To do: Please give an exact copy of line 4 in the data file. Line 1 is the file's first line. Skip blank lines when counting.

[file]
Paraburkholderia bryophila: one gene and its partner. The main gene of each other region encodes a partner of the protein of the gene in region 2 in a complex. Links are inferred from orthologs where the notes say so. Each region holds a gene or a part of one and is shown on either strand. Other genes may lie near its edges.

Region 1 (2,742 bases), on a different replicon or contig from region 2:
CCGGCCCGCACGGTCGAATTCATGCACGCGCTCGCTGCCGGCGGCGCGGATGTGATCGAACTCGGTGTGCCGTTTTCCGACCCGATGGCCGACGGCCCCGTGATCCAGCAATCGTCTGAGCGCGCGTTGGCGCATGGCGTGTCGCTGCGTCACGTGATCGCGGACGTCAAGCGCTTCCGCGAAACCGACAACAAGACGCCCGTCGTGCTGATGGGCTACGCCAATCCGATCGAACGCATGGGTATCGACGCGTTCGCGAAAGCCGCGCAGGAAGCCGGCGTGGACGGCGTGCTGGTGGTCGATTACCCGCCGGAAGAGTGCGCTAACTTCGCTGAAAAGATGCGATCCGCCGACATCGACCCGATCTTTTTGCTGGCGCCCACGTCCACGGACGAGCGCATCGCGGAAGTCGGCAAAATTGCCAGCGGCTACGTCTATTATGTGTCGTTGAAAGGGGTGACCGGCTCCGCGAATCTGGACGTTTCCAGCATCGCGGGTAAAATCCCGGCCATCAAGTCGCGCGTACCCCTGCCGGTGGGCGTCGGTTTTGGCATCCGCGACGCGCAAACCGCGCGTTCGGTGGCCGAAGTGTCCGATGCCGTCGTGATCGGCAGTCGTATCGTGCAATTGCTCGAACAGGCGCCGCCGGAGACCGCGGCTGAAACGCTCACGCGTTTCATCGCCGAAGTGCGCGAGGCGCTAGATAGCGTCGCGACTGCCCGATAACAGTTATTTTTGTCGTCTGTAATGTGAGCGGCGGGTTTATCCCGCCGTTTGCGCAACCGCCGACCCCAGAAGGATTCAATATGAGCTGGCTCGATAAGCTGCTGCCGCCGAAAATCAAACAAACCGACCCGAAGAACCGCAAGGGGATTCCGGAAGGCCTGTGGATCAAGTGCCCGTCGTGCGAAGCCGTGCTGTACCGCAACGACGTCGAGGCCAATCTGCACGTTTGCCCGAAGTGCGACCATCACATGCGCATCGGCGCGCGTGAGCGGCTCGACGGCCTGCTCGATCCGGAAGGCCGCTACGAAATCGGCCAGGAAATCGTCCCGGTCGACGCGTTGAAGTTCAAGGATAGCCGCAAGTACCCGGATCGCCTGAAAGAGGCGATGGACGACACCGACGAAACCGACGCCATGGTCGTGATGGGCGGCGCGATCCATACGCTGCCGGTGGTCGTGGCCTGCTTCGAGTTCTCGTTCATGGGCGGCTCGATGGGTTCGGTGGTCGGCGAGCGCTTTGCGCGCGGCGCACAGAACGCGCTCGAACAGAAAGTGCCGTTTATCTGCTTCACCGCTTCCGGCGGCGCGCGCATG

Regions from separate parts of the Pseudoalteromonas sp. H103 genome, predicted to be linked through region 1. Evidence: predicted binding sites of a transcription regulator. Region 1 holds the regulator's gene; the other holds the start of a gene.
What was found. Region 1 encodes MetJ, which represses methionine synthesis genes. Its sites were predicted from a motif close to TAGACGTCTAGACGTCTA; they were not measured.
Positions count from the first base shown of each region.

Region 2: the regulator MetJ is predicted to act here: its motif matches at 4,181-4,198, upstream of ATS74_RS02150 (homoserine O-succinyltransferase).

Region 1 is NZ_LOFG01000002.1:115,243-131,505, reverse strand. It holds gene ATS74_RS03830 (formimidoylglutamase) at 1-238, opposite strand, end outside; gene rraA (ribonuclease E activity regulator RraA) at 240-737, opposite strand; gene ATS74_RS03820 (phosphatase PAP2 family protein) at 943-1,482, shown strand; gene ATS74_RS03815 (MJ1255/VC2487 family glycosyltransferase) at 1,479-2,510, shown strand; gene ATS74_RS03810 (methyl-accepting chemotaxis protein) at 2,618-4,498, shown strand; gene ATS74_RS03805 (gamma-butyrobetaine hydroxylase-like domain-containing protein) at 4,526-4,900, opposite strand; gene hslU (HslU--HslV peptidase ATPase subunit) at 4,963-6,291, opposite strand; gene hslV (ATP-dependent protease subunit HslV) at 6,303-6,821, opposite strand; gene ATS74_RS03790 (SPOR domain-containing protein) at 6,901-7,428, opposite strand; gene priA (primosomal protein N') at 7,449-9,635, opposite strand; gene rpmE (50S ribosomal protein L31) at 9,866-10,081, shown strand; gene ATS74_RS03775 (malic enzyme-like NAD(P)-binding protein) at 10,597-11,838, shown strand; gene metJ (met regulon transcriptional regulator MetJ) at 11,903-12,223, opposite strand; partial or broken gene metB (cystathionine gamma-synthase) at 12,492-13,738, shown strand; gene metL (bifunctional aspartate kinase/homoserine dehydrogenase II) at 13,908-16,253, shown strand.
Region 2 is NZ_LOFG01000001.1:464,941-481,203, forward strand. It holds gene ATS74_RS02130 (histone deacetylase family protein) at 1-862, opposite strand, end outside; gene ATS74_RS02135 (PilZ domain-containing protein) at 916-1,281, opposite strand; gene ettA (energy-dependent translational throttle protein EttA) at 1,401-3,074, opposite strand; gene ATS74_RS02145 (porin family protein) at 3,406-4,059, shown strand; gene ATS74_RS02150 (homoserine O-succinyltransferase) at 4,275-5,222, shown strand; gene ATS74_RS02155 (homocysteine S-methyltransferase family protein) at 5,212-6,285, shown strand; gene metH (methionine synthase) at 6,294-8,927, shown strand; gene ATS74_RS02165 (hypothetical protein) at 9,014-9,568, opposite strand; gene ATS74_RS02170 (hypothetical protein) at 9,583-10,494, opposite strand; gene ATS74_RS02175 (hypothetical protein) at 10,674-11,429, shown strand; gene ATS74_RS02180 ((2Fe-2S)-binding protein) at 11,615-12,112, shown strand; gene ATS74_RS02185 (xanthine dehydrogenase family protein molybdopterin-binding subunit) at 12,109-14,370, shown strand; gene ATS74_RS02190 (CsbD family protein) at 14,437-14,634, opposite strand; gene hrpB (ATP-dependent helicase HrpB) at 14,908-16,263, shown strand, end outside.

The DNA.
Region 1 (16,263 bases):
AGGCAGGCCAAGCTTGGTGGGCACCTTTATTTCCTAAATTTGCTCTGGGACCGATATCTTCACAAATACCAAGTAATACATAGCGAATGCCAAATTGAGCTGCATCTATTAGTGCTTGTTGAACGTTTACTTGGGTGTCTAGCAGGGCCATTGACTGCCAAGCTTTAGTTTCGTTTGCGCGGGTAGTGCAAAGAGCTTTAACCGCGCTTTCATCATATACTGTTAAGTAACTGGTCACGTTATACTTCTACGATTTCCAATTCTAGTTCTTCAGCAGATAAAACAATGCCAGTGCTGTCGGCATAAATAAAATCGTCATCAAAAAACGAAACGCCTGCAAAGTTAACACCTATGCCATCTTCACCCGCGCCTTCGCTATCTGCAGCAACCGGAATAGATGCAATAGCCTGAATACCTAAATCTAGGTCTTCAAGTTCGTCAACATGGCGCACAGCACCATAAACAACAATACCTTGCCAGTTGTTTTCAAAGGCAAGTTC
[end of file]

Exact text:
Regions from separate parts of the Pseudoalteromonas sp. H103 genome, predicted to be linked through region 1. Evidence: predicted binding sites of a transcription regulator. Region 1 holds the regulator's gene; the other holds the start of a gene.